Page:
The Hundred Court was anciently held at Flitcham, on a remarkable hill or tumulus, surrounded with a ditch, in the form of a square; but it was afterwards held under an oak tree, at Gaywood, whence it was removed to Fitton Oak, in the parish of Wiggenhall St. Germain, where it was continued till 1710, when the Duke of Norfolk was lord paramount.
Petty Sessions are now held at Hillington, on the 1st and 3rd Mondays in every month, before the Magistrates of the Hundred, to whom B. Aldham and Son, of Lynn, are clerks.
The Hundred contains many large and well built villages, and 34 parishes, of which the following is an enumeration, shewing their population in 1841, the annual value of their land and buildings, as assessed to the County Rate in 1843, and their territorial extent, exclusive of wastes and roads.
|Flitcham & Appleton||428||3,214||4,108|
|Runction (North) +||289||2,900||1,329|
|Setchey or Setch||100||1,248||790|
[There is more information about individual parishes]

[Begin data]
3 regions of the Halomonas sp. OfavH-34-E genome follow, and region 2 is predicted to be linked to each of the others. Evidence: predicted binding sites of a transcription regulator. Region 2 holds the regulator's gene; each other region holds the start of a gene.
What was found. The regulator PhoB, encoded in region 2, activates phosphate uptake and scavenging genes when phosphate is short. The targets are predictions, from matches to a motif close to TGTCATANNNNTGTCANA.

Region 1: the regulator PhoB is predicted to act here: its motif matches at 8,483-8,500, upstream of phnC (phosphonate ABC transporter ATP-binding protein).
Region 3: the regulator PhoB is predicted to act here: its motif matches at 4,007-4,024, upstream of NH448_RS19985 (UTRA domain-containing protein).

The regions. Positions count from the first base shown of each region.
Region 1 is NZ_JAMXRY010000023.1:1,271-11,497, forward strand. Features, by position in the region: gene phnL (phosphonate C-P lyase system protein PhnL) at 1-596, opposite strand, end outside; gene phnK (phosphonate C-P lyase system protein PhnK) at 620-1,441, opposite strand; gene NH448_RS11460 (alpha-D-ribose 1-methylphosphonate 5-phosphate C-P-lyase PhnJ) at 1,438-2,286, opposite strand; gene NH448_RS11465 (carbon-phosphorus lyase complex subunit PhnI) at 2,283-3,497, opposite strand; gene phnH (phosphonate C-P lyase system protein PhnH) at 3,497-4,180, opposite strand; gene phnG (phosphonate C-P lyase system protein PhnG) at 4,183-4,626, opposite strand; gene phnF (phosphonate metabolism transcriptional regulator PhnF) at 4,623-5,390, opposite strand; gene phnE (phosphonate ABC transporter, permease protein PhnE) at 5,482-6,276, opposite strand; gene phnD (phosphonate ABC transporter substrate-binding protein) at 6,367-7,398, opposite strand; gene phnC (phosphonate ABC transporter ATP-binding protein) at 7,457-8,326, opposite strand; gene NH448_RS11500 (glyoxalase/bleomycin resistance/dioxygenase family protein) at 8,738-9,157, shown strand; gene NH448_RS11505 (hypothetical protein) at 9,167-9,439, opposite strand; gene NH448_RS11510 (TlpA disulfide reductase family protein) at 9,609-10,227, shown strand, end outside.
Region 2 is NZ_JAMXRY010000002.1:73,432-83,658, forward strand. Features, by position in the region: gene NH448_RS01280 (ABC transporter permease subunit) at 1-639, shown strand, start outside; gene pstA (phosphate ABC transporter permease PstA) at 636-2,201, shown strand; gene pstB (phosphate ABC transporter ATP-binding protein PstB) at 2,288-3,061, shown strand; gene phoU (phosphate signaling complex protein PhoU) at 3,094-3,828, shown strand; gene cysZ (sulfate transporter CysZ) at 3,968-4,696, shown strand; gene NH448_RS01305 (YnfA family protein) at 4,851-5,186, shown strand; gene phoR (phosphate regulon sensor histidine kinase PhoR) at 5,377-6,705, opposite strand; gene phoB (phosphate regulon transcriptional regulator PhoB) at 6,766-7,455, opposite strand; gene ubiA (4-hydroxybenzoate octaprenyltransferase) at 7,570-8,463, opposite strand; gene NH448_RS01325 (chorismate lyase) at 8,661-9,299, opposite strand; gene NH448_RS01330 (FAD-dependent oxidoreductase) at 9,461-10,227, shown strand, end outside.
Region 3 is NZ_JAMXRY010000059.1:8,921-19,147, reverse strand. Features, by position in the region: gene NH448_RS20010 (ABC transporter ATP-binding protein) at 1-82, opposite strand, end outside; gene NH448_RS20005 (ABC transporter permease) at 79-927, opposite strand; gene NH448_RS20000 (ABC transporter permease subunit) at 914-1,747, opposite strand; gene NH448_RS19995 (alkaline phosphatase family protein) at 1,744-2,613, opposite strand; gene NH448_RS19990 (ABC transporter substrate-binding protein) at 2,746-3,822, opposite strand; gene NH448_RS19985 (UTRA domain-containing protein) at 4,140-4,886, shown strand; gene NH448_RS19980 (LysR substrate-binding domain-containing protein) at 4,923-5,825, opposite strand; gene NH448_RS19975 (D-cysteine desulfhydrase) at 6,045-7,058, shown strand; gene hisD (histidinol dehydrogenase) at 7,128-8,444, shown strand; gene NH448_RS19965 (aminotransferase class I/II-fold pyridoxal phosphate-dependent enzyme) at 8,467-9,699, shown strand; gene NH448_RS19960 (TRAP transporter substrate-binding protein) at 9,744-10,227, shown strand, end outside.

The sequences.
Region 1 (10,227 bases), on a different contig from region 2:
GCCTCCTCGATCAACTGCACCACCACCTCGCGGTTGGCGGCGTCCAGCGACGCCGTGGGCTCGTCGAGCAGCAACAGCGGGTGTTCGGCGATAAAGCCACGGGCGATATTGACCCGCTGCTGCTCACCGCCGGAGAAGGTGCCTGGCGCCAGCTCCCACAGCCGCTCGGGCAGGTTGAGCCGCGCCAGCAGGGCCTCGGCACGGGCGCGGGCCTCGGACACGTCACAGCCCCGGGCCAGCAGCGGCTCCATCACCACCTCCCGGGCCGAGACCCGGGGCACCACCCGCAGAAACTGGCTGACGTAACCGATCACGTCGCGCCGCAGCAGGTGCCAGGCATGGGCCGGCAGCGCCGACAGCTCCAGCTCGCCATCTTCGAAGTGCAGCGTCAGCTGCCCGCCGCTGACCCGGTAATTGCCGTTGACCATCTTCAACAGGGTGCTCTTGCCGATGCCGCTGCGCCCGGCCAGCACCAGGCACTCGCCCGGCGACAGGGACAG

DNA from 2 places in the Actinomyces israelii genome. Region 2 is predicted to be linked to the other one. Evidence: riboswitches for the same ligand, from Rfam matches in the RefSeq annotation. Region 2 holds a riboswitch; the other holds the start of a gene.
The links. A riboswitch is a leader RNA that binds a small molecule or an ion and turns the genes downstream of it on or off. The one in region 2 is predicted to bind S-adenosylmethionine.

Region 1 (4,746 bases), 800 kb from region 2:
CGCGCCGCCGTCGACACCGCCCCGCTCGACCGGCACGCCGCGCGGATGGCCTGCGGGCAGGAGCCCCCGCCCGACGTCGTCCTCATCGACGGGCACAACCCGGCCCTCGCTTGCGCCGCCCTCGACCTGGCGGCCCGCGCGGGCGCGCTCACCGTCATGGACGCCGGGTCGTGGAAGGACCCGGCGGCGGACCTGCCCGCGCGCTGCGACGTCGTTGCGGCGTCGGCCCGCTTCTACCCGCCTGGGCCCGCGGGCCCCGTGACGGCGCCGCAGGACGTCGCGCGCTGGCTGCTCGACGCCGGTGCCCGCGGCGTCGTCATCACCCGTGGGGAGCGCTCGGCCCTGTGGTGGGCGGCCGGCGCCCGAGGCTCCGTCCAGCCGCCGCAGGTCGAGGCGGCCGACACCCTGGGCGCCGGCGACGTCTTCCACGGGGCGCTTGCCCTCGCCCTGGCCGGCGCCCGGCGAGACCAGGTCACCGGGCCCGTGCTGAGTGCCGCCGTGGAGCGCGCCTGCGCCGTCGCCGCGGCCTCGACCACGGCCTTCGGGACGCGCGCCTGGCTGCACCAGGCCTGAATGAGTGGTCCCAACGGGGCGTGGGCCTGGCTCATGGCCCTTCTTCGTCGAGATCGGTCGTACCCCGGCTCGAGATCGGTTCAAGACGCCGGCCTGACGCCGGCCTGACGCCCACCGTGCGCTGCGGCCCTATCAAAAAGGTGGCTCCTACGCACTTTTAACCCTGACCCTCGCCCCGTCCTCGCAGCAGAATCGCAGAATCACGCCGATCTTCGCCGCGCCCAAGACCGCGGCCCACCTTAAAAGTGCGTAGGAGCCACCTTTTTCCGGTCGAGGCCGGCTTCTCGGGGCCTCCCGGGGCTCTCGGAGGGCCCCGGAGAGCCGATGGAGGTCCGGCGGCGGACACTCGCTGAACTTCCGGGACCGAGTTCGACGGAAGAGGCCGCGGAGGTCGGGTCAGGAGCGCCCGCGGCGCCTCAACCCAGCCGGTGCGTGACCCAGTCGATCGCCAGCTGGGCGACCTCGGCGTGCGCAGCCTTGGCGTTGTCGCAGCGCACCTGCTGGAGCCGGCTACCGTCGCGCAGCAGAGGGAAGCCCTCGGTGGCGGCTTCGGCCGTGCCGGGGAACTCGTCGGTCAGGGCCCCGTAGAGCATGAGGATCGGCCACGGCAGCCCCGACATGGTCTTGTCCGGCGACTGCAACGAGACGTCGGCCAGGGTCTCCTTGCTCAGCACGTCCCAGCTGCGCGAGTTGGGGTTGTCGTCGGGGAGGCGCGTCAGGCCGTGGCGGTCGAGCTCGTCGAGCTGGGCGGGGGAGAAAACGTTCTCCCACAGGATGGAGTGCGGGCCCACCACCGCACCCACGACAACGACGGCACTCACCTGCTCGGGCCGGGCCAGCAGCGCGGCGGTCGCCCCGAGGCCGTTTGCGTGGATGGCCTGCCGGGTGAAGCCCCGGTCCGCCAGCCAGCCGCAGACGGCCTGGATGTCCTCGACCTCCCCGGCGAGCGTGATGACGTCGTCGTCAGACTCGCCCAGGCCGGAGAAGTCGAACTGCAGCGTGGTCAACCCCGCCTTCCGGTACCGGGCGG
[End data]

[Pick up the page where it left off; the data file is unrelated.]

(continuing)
* Castle-Rising is an ancient disfranchised Borough, and a Peculiar Jurisdiction, including the three parishes of Roydon and North and South Wootton.
+ North Runction includes Hardwick hamlet, which has 23 souls.
% Gayton included 57 persons in the Union Workhouse, in July 1841.
@ In 1831, the total population of the Hundred was 12,227. It is mostly in Castle-Acre Police Division.
The Annual Value of the Hundred, as assessed to the Property Tax, was £69,631 in 1815; and £88,422 in 1842.
FREEBRIDGE-LYNN UNION comprises all the parishes in the foregoing Table, except Anmer and Dersingham, which are in Docking Union. These 32 parishes had 12,580 inhabitants in 1841, and extend over an area of 111 square miles. Their average annual expenditure for the relief of the poor, &c. during the three years preceding the formation of the Union, was £8,952. In 1838, it was £5,149; and in 1839, £5,369. These sums include salaries, &c. In 1842, the sums expended solely for the relief of in and out door poor, amounted to £3,833.